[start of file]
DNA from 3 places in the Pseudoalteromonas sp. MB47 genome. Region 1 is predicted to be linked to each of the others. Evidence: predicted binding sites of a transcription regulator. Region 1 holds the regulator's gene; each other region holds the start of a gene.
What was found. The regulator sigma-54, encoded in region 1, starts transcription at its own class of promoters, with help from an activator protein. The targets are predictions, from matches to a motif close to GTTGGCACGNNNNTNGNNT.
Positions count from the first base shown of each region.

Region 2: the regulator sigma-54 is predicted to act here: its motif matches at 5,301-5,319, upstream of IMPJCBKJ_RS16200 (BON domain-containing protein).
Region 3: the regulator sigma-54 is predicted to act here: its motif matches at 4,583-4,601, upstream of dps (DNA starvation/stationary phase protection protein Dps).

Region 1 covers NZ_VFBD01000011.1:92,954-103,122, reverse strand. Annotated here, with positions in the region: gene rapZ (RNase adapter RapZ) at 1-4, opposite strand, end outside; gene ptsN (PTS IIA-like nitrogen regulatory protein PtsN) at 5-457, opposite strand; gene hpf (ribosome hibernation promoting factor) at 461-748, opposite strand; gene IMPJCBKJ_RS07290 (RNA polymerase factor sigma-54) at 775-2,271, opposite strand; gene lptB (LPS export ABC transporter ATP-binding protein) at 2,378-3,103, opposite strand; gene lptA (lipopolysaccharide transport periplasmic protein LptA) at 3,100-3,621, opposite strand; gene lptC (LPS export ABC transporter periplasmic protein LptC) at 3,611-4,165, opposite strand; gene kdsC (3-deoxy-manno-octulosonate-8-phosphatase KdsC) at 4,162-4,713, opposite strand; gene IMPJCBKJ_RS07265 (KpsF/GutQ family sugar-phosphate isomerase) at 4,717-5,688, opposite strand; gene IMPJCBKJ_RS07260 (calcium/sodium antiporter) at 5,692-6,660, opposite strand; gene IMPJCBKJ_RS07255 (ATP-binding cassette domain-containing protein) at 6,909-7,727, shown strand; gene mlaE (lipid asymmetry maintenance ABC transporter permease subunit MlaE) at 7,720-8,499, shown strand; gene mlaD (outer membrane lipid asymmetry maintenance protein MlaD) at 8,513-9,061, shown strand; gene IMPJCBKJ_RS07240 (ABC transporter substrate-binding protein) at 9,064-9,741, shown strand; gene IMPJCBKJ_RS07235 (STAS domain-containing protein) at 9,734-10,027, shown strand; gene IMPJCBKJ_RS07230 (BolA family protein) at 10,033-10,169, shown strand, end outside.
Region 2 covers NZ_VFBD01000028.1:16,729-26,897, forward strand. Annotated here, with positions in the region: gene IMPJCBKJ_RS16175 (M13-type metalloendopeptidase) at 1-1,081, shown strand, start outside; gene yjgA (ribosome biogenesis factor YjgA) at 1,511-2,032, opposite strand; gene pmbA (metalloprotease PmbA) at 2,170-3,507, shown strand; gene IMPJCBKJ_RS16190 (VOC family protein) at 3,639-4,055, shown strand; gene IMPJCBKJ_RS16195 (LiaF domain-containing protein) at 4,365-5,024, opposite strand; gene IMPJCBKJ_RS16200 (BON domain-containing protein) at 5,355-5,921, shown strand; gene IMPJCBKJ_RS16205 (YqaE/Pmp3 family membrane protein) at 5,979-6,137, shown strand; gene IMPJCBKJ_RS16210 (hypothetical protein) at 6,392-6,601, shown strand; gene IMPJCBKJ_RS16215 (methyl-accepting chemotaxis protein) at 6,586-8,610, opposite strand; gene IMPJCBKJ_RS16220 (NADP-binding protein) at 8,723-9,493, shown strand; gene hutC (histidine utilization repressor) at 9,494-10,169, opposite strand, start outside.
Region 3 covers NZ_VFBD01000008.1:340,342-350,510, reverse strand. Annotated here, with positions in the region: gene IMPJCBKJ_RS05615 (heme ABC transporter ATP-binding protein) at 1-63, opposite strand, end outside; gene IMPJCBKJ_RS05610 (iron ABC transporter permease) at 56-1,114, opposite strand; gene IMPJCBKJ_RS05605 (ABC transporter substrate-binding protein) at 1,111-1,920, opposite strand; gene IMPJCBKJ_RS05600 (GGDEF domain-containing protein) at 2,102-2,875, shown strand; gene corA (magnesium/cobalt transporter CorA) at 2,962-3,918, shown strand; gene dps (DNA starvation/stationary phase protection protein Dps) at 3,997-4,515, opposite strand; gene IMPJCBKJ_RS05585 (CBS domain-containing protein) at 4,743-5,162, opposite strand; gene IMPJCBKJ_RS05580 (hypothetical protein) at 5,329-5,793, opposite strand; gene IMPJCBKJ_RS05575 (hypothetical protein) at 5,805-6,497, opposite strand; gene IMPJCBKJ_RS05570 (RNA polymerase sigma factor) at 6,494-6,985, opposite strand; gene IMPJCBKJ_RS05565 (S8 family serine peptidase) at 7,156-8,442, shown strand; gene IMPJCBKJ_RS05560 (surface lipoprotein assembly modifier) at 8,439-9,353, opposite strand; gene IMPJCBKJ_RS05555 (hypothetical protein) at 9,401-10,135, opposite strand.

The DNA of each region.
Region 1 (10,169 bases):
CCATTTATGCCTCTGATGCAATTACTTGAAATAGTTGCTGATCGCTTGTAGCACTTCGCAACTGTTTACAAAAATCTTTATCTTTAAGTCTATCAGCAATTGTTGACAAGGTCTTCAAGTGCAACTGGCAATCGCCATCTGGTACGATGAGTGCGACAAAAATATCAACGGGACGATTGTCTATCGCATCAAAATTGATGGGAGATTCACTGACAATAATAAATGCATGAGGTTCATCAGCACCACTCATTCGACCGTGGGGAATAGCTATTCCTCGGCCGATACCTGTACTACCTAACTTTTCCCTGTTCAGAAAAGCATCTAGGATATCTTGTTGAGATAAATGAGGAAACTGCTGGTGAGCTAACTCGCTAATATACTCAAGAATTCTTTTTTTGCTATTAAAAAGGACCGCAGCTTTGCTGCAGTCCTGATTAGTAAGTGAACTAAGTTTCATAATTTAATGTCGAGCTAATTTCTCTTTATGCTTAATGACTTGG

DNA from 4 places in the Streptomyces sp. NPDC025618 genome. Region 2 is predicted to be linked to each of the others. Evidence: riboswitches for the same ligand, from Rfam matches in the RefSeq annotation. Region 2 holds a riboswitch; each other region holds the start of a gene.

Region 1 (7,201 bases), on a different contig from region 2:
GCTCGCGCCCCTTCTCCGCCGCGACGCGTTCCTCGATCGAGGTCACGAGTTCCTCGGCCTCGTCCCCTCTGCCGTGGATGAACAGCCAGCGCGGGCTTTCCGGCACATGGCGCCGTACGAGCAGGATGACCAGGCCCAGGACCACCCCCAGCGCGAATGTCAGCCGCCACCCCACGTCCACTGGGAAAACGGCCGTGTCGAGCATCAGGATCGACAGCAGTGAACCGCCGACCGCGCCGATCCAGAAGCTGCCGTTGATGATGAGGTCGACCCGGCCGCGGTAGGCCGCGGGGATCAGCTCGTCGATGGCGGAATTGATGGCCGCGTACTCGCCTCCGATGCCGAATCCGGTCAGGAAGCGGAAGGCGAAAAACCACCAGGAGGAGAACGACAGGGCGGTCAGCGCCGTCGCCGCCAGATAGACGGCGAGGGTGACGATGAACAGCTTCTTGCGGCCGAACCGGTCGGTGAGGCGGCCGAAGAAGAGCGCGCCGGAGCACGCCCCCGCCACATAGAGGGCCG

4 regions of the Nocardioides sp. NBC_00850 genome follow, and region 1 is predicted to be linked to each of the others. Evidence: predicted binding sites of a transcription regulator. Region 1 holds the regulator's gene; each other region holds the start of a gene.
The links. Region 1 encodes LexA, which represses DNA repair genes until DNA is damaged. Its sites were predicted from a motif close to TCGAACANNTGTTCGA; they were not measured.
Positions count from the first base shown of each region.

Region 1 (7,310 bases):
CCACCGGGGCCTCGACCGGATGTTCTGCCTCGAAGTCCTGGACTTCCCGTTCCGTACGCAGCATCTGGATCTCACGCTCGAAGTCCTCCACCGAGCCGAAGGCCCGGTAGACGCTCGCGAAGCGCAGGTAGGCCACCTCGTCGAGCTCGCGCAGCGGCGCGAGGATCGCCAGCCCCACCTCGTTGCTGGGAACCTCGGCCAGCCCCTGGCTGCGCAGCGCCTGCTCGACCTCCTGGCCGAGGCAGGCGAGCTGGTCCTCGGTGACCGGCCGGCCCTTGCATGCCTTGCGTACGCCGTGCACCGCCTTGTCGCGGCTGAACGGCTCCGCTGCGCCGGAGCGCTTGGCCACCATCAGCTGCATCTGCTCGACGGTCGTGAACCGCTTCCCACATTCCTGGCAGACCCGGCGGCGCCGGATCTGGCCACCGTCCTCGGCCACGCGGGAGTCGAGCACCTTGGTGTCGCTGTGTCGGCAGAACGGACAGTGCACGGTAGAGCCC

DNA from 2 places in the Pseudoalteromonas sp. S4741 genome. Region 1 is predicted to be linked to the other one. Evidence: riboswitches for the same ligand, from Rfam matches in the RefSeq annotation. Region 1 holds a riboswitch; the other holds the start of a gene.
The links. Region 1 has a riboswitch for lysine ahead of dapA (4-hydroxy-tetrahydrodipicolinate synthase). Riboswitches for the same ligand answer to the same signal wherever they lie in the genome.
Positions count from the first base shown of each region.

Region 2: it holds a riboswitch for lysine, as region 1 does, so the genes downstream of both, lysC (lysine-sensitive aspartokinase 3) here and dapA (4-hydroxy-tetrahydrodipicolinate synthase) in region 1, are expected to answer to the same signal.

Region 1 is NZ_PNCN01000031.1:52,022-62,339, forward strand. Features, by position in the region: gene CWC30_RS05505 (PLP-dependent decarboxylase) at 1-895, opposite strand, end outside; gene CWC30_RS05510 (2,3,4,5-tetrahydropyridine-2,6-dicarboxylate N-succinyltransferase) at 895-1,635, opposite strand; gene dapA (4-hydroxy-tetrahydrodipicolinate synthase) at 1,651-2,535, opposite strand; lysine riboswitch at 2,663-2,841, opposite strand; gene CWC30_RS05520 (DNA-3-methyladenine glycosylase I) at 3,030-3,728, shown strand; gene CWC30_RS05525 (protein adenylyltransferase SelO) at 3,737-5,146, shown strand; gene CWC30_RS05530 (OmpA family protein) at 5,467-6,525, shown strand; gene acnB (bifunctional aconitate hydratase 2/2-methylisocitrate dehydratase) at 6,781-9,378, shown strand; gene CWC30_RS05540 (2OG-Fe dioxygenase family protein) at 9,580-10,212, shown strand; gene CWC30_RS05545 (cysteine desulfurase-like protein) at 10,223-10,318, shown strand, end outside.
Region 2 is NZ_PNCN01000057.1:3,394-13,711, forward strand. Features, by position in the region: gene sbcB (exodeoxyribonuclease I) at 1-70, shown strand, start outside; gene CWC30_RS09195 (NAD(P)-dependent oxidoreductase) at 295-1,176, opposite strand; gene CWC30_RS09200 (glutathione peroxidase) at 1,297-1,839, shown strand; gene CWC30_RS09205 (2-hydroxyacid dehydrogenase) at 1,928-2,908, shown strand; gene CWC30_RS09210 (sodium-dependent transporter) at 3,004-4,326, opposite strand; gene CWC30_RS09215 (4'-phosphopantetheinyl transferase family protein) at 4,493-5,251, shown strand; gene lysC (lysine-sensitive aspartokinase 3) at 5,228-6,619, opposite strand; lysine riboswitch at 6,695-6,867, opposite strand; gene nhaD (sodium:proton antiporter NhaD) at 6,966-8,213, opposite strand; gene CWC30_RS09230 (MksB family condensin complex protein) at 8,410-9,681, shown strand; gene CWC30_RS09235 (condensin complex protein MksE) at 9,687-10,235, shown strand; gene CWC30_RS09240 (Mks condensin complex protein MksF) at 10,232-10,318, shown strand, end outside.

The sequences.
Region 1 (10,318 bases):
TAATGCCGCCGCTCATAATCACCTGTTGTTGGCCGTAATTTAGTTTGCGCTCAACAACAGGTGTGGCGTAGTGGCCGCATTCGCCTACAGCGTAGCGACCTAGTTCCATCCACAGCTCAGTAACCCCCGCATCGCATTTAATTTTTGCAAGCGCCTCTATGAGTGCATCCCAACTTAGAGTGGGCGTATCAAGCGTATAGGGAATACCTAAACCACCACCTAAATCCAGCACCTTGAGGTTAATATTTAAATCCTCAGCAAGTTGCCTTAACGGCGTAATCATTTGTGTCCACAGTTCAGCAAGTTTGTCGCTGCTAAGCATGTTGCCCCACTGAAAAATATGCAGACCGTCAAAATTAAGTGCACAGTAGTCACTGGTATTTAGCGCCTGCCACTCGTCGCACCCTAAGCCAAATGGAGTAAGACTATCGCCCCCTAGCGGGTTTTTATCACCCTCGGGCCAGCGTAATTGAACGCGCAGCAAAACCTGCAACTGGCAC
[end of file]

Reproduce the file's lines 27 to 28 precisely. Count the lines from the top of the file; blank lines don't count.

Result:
Region 1 (10,318 bases):
TAATGCCGCCGCTCATAATCACCTGTTGTTGGCCGTAATTTAGTTTGCGCTCAACAACAGGTGTGGCGTAGTGGCCGCATTCGCCTACAGCGTAGCGACCTAGTTCCATCCACAGCTCAGTAACCCCCGCATCGCATTTAATTTTTGCAAGCGCCTCTATGAGTGCATCCCAACTTAGAGTGGGCGTATCAAGCGTATAGGGAATACCTAAACCACCACCTAAATCCAGCACCTTGAGGTTAATATTTAAATCCTCAGCAAGTTGCCTTAACGGCGTAATCATTTGTGTCCACAGTTCAGCAAGTTTGTCGCTGCTAAGCATGTTGCCCCACTGAAAAATATGCAGACCGTCAAAATTAAGTGCACAGTAGTCACTGGTATTTAGCGCCTGCCACTCGTCGCACCCTAAGCCAAATGGAGTAAGACTATCGCCCCCTAGCGGGTTTTTATCACCCTCGGGCCAGCGTAATTGAACGCGCAGCAAAACCTGCAACTGGCAC